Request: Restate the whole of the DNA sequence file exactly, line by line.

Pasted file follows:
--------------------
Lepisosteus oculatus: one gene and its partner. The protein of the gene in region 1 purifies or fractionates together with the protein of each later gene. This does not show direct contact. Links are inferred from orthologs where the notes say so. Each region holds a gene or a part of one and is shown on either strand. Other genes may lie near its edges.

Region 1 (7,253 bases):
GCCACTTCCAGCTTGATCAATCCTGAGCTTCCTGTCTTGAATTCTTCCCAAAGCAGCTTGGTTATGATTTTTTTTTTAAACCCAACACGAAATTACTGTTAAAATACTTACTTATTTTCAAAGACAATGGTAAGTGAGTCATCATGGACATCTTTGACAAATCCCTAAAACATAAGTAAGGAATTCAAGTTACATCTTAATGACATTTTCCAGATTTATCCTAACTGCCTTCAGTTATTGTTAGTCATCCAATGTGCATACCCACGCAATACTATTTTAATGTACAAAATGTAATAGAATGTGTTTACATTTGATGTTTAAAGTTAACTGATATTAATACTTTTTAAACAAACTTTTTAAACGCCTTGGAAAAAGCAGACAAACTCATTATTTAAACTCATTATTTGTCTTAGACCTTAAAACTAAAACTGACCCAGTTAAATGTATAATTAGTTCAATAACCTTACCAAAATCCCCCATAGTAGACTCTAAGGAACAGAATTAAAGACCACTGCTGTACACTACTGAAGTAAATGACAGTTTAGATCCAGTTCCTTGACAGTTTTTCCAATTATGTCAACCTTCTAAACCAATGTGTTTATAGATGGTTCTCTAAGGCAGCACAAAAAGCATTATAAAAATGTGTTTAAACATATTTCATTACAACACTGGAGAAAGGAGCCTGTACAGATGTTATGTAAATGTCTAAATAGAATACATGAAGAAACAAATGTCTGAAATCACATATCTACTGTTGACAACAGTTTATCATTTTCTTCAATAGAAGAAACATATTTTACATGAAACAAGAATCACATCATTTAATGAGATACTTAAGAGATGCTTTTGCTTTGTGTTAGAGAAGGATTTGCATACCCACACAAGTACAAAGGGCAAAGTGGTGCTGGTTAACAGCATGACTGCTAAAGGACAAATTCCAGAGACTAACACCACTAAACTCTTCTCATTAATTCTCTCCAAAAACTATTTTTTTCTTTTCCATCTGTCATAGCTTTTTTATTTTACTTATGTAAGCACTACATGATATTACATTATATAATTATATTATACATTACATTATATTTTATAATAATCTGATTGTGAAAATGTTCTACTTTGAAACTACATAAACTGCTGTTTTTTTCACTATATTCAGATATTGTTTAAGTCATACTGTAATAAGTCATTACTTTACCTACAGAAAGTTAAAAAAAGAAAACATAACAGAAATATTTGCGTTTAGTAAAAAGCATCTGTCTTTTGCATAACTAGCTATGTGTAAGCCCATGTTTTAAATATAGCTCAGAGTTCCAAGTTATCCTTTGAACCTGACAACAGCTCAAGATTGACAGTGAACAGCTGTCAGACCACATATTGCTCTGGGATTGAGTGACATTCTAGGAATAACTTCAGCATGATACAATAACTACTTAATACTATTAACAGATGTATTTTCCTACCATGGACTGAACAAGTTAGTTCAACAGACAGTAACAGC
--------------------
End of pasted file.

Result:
Lepisosteus oculatus: one gene and its partner. The protein of the gene in region 1 purifies or fractionates together with the protein of each later gene. This does not show direct contact. Links are inferred from orthologs where the notes say so. Each region holds a gene or a part of one and is shown on either strand. Other genes may lie near its edges.

Region 1 (7,253 bases):
GCCACTTCCAGCTTGATCAATCCTGAGCTTCCTGTCTTGAATTCTTCCCAAAGCAGCTTGGTTATGATTTTTTTTTTAAACCCAACACGAAATTACTGTTAAAATACTTACTTATTTTCAAAGACAATGGTAAGTGAGTCATCATGGACATCTTTGACAAATCCCTAAAACATAAGTAAGGAATTCAAGTTACATCTTAATGACATTTTCCAGATTTATCCTAACTGCCTTCAGTTATTGTTAGTCATCCAATGTGCATACCCACGCAATACTATTTTAATGTACAAAATGTAATAGAATGTGTTTACATTTGATGTTTAAAGTTAACTGATATTAATACTTTTTAAACAAACTTTTTAAACGCCTTGGAAAAAGCAGACAAACTCATTATTTAAACTCATTATTTGTCTTAGACCTTAAAACTAAAACTGACCCAGTTAAATGTATAATTAGTTCAATAACCTTACCAAAATCCCCCATAGTAGACTCTAAGGAACAGAATTAAAGACCACTGCTGTACACTACTGAAGTAAATGACAGTTTAGATCCAGTTCCTTGACAGTTTTTCCAATTATGTCAACCTTCTAAACCAATGTGTTTATAGATGGTTCTCTAAGGCAGCACAAAAAGCATTATAAAAATGTGTTTAAACATATTTCATTACAACACTGGAGAAAGGAGCCTGTACAGATGTTATGTAAATGTCTAAATAGAATACATGAAGAAACAAATGTCTGAAATCACATATCTACTGTTGACAACAGTTTATCATTTTCTTCAATAGAAGAAACATATTTTACATGAAACAAGAATCACATCATTTAATGAGATACTTAAGAGATGCTTTTGCTTTGTGTTAGAGAAGGATTTGCATACCCACACAAGTACAAAGGGCAAAGTGGTGCTGGTTAACAGCATGACTGCTAAAGGACAAATTCCAGAGACTAACACCACTAAACTCTTCTCATTAATTCTCTCCAAAAACTATTTTTTTCTTTTCCATCTGTCATAGCTTTTTTATTTTACTTATGTAAGCACTACATGATATTACATTATATAATTATATTATACATTACATTATATTTTATAATAATCTGATTGTGAAAATGTTCTACTTTGAAACTACATAAACTGCTGTTTTTTTCACTATATTCAGATATTGTTTAAGTCATACTGTAATAAGTCATTACTTTACCTACAGAAAGTTAAAAAAAGAAAACATAACAGAAATATTTGCGTTTAGTAAAAAGCATCTGTCTTTTGCATAACTAGCTATGTGTAAGCCCATGTTTTAAATATAGCTCAGAGTTCCAAGTTATCCTTTGAACCTGACAACAGCTCAAGATTGACAGTGAACAGCTGTCAGACCACATATTGCTCTGGGATTGAGTGACATTCTAGGAATAACTTCAGCATGATACAATAACTACTTAATACTATTAACAGATGTATTTTCCTACCATGGACTGAACAAGTTAGTTCAACAGACAGTAACAGC